Comp 211 Laboratory 2

Natural Numbers & List Abbreviations

Students should feel free to skip the challenge exercises.

Scheme's Built-in Naturals

We already know Scheme has lots of numbers built-in, like 3, 17.83, and -14/3. It is often convenient to limit our attention to a subset of these such as the naturals: 0, 1, 2, 3, ... . We can define the naturals and its template as follows:

; A natural (N) is either:
; - 0
; - (add1 n)
; where n is a natural

; Template
; nat-f : natural -> ...
;(define (f ... n ... )
;  (cond [(zero? n) ...]
;        [(positive? n)
;         ... (f ... (sub1 n) ... ) ...]))

Of course, we already know what the example data looks like: 0, 1, 2, 3, ... .

Unlike most data definitions, we are not defining new Scheme values here (i.e., there's no define-struct), but we are defining (identifying) a subset of Scheme numbers. The definition and template use some built-in Scheme functions (add1, sub1, zero?) that may be unfamiliar, but which mean just what their names suggest.


Write each of the following functions on N.

  1. The factorial function !, which is defined by the equations:
    (! 0) = 1
    (! (add1 n)) = (* (add1 n) (! n))
  2. The function down that takes an input n in N and returns the list of N (n ... 1 0).
  3. The function up that takes an input n in N and returns the list of N (0 1 ... n). Hint: define an auxiliary function upfrom: N N -> list of N such that (upfrom m n) returns (m (add1 m) ... n). Assume that m is less than or equal to n.

List Abbreviations

Chapter 13 of the book introduces some new, compact methods for representing lists, which have already been mentioned in lecture. The following exercises simply let you explore how this notation behaves.

Finger Exercises on List Abbreviations

  1. Evaluate the following in the DrScheme interactions pane. You can cut and paste to save time if you want.
    (list 1 2 3)
    (cons 1 (cons 2 (cons 3 empty)))
    (list 1 2 3 empty)
    (cons 1 (cons 2 (cons 3 (cons empty empty)))
  2. Rewrite the following using list.
    (cons (cons 1 empty) empty) (cons 1 (cons (cons 2 (cons 3 empty)) (cons 4 (cons (cons 5 empty) empty))))
    (cons (cons (cons 'bozo empty) empty) empty)

List Constants

Using ' notation we can abbreviate constant lists even more concisely.

Finger Exercises on list constants

  1. Evaluate the following in the DrScheme interactions pane. You can cut and paste to save time if you want. Note that ' produces strange results for embedded references to true, false, (), and empty.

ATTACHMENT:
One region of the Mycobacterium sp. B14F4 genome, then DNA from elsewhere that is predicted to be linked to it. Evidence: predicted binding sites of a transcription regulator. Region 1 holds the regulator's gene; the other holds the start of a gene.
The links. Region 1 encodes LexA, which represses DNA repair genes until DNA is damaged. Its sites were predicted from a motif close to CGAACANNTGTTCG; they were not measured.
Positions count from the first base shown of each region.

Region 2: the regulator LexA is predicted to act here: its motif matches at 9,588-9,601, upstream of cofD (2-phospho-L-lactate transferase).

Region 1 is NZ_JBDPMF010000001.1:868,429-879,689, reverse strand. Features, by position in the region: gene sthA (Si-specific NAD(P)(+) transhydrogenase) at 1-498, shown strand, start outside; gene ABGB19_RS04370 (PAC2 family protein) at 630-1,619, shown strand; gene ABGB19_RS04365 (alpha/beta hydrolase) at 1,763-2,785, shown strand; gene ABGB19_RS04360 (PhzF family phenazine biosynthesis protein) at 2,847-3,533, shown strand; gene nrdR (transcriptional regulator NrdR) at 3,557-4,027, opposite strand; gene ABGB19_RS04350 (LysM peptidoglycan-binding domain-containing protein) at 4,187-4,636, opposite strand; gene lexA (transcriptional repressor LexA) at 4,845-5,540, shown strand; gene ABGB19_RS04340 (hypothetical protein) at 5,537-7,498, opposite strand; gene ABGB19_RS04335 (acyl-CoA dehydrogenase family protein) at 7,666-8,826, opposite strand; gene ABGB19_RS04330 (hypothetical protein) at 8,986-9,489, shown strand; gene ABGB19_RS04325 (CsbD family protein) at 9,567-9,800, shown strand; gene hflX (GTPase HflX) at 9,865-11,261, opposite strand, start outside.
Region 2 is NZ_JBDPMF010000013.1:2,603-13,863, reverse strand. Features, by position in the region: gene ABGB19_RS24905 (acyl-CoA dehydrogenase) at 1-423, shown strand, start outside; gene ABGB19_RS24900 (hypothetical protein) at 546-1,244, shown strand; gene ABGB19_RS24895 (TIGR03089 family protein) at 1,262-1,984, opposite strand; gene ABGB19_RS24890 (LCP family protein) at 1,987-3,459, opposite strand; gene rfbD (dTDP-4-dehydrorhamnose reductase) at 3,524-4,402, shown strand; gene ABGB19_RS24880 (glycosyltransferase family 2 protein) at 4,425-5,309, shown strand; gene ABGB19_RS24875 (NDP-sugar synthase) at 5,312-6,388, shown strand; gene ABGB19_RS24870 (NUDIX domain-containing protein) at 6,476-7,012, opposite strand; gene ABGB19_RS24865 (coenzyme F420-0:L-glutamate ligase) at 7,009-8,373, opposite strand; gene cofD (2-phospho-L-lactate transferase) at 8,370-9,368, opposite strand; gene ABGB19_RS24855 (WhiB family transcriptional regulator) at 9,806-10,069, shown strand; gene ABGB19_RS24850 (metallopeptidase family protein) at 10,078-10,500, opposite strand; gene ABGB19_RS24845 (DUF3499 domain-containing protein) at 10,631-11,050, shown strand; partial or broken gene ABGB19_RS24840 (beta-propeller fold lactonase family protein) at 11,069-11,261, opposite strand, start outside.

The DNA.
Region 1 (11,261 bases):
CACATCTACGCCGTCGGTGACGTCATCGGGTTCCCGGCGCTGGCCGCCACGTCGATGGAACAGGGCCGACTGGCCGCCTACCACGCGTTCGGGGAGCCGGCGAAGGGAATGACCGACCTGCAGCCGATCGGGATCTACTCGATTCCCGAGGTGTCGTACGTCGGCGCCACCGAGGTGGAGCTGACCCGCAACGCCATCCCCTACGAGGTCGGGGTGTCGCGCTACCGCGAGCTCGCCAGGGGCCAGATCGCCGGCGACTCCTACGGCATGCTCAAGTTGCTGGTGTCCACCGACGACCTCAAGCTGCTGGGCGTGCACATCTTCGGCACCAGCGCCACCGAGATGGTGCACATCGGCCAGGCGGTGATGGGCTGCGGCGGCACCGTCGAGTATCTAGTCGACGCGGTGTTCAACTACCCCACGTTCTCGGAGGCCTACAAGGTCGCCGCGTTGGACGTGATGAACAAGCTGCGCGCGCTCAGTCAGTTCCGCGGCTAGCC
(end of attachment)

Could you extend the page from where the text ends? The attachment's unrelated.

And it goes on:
'(1 2 3 4)
(list 1 2 3 4)
'(rabbit bunny)
(list 'rabbit 'bunny)
'(rabbit (2) (3 4 5))
(list 'rabbit (list 2) (list 3 4 5))
(list empty)
(list ())
(list 'empty)
(list '())
'((cons x y) (1 (+ 1 1) (+ 1 1 1)))

Notice that no expressions within the scope of the ' operator are evaluated.

We can think of the ' operator as distributing over the elements. We apply this rule recursively until there are no more ' operators left. This simple rule makes embedded references to true, false, and empty behave strangely because 'true, 'false, and 'empty reduce to themselves as symbols, not to true, false, and empty. In contrast, 'n for some number n reduces to n.

Trees and Mutually Recursive Data Definitions

Students should feel free to skip the challenge exercises.


In class, we used ancestor family trees as an example of inductively defined tree data. In ancestor family trees, each person (a make-child structure) has two ancestors (also make-child structures) which may be empty. In this lab, we'll use a similar, but slightly different, form of tree as an example.

In mathematics, we can use formalized arithmetic expressions as trees. For example,


or equivalently, the Scheme code

(+ 5 (* (- 1 8) (+ 7 1)))

which encodes expressions as lists revealing their nesting structure.

The string representation for expressions is particularly unattractive for computational purposes because we have to parse the string to understand its structure. The parsing process must understand which symbols are variables, operators incorporate the precedence of infix operators.

We can define a tree formulation of simple Scheme expressions which avoids representing them as list and encodes far more information about their structure. Parsers build tree representations for programs.

To simplify the formulation of Scheme expressions as trees, we will limit each addition, subtraction, multiplication, anddivision operation to exactly two subexpressions. We will limit the atomic elements of expressions to numbers.

;; Given

(define-struct add (left right))
(define-struct sub (left right))
(define-struct mul (left right))